Editor’s Letter: Settings

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From the January 2023 issue of Car and Driver.

I have been accused of changing the world to suit myself. Fair evidence judgement: disabling the Glade PlugIn that makes my building’s mailroom stink, traveling with a tool to remove flow-limiters from hotel bathrooms, requesting TV-B-Gone for Christmas, and customizing the steering column and display in my beloved Ford Escape every time I drive it. I am not alone. In fact, automakers are tapping into the innate human desire to customize things.

The typical ’23 model has a dizzying number of settings. My basic pre-flight checklist goes something like this: Plug in the phone and pray for wireless CarPlay, or add “a stuck USB cable from the depth of the backpack into the slot” to the list. Find the main control and chassis settings. Soften the dampers (adaptive dampers do just that, adapt). Lighten up the steering except the weight seems unnatural. I want sensitive throttle, and normal transmission mode is a good starting place. Next, security settings. Goodbye, blind spot monitoring—my mirror is adjusted to see blind spots. Lane departure warnings are for heedless people, and I set the collision warning to sound as late as possible. I want all doors to open when I touch the doorknob or unlock button. Turn off the easy-to-enter seats that slide back when you turn off the car; keep the right side exterior mirror dipping. The headlights automatically turn off as soon as the car stops. Parking warnings are silenced, fake engine sound is muted, exhaust is in normal mode, climate control is on automatically. The doors and illuminated floors make the interior look like a failed European disco—ciao for that. Wait. Why does this Taylor Swift song have so much bass? Look for audio controls.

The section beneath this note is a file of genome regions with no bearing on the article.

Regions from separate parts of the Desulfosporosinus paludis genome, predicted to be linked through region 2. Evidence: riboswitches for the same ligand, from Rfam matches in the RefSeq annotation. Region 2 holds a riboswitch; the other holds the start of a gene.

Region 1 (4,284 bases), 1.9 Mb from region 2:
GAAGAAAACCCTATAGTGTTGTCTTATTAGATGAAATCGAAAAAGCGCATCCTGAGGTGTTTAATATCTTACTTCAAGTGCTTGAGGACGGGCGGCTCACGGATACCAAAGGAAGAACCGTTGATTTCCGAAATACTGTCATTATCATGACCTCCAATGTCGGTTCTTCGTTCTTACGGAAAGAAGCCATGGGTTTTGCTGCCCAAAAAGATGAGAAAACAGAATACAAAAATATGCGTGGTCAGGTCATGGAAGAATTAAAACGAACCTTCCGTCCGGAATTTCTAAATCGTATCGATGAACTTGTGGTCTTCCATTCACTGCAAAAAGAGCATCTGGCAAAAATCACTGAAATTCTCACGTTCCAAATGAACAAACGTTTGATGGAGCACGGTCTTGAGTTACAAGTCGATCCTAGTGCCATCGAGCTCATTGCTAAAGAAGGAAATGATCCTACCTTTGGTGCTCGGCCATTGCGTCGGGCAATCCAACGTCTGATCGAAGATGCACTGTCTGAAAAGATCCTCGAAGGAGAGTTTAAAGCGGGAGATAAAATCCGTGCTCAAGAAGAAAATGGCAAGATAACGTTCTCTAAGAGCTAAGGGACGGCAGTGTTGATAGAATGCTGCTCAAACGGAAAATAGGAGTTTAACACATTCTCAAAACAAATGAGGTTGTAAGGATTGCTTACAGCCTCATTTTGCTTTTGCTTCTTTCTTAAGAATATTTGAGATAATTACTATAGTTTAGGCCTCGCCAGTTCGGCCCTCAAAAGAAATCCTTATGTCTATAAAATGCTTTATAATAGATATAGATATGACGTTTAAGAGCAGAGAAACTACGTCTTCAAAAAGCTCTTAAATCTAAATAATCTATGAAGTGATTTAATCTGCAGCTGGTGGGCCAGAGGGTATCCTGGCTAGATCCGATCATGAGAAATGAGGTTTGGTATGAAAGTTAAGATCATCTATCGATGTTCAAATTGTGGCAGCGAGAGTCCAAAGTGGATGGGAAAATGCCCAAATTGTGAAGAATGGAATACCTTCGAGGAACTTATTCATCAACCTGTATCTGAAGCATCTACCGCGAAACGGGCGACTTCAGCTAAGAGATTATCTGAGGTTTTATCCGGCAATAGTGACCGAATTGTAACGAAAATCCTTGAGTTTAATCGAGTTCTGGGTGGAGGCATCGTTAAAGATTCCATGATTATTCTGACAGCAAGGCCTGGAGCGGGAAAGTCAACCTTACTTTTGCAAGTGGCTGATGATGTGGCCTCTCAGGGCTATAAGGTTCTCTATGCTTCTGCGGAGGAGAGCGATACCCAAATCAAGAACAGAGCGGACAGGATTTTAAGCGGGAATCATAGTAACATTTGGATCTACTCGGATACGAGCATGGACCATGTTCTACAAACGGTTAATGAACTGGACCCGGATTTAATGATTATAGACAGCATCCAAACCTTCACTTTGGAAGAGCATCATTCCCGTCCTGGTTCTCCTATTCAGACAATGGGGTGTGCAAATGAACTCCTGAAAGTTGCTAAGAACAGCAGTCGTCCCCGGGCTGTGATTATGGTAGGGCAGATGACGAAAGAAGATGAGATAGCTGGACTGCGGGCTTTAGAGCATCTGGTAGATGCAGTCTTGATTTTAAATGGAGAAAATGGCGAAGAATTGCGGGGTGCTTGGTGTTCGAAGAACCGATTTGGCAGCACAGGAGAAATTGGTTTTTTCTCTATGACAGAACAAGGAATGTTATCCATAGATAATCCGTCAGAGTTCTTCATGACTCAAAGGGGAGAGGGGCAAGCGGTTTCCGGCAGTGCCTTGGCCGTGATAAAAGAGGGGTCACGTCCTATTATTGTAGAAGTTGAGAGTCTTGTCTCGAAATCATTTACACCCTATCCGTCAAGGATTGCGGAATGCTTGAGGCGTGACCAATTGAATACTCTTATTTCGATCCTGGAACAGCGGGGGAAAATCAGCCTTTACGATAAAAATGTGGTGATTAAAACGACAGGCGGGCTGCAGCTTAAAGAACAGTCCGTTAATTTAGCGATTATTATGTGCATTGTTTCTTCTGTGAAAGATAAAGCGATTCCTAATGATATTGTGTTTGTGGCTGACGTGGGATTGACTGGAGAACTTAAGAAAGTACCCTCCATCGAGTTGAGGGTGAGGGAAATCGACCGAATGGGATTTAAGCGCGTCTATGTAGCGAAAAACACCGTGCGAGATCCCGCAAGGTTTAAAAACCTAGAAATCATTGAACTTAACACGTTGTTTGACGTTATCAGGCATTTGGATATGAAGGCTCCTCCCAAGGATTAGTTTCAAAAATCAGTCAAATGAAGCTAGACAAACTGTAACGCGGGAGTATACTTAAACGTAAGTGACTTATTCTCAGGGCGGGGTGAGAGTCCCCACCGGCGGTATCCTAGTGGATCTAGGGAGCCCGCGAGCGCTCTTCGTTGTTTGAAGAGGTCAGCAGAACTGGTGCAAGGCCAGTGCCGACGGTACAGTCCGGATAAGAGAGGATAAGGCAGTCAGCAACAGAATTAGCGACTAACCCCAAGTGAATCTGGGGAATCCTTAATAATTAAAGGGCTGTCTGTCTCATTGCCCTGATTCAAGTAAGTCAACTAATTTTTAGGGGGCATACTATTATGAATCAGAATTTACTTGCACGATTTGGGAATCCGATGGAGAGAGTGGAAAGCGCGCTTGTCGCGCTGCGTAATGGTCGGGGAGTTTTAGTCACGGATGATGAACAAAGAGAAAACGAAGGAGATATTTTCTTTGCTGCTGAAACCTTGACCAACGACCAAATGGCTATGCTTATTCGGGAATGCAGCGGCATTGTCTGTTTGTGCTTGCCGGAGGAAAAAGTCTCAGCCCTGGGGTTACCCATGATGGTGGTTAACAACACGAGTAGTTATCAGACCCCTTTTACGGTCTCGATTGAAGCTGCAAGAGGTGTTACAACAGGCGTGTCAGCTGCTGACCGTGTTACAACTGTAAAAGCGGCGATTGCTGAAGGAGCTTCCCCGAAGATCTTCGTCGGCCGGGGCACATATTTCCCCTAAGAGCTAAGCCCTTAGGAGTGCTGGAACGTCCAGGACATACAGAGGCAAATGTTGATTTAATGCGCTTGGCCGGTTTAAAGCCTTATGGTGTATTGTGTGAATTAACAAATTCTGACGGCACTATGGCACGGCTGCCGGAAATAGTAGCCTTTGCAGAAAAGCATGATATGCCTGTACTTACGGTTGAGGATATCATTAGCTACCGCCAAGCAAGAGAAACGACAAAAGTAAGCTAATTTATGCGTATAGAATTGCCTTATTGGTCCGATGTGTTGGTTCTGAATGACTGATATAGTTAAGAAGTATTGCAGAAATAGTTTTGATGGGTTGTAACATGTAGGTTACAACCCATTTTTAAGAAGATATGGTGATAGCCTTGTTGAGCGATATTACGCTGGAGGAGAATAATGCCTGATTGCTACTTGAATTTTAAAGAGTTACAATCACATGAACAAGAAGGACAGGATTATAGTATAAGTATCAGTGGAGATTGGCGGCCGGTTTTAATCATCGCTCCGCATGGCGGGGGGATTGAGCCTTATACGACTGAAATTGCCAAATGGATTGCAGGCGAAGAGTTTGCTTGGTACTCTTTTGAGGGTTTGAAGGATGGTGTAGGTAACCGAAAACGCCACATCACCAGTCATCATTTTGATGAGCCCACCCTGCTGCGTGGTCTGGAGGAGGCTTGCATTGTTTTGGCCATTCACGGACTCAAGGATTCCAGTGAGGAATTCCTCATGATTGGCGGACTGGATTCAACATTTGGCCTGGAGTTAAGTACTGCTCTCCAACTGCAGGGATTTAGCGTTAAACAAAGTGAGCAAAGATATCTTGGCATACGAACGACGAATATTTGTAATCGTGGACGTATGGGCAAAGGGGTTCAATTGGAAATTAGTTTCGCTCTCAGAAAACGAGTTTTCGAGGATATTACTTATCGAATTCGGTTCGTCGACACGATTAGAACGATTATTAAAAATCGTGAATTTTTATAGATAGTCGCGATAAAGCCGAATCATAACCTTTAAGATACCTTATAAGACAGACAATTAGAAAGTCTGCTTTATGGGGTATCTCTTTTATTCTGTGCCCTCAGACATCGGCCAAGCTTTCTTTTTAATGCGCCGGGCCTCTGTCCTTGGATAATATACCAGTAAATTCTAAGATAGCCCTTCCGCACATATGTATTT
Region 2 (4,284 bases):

For the best 10 Weeks, CD staff cycled through 40 cars in five days, getting the chance to test nearly every setup menu and interface. Hyundai, Kia, Genesis and General Motors do what they do best, making the possibilities easy to find and decipher. The Korean brand and Mazda went a step further by explaining what the choice does, which is useful when deciding what effect the Bose Centerpoint will have on your CX-50. The interfaces of BMW, Mercedes-Benz and Volvo are hardly intuitive. Former editor-in-chief Csaba Csere is endlessly searching for ways to dim the giant Mercedes-Benz EQE Hyperscreen. Before you ask, he read the manual, and he eventually found a control buried deep in the menu instead of one labeled Light. I caught up with the two interface designers behind Hyperscreen and asked what else they’d been working on—Hyperscreen was their first automotive project. Noncooks in the kitchen.

My philosophy is to let the specialists do their job. Engineers must oversee the driving and handling of the car, not the owner. Car experts who understand that phones and cars have different needs should design the display and controls. While some adjustments are allowed, too many lead to what psychologist Barry Schwartz dubs the choice paradox—too many choices hinder decisions and create stress. Enter the confusing interface and, well, I’ll never leave this parking lot.

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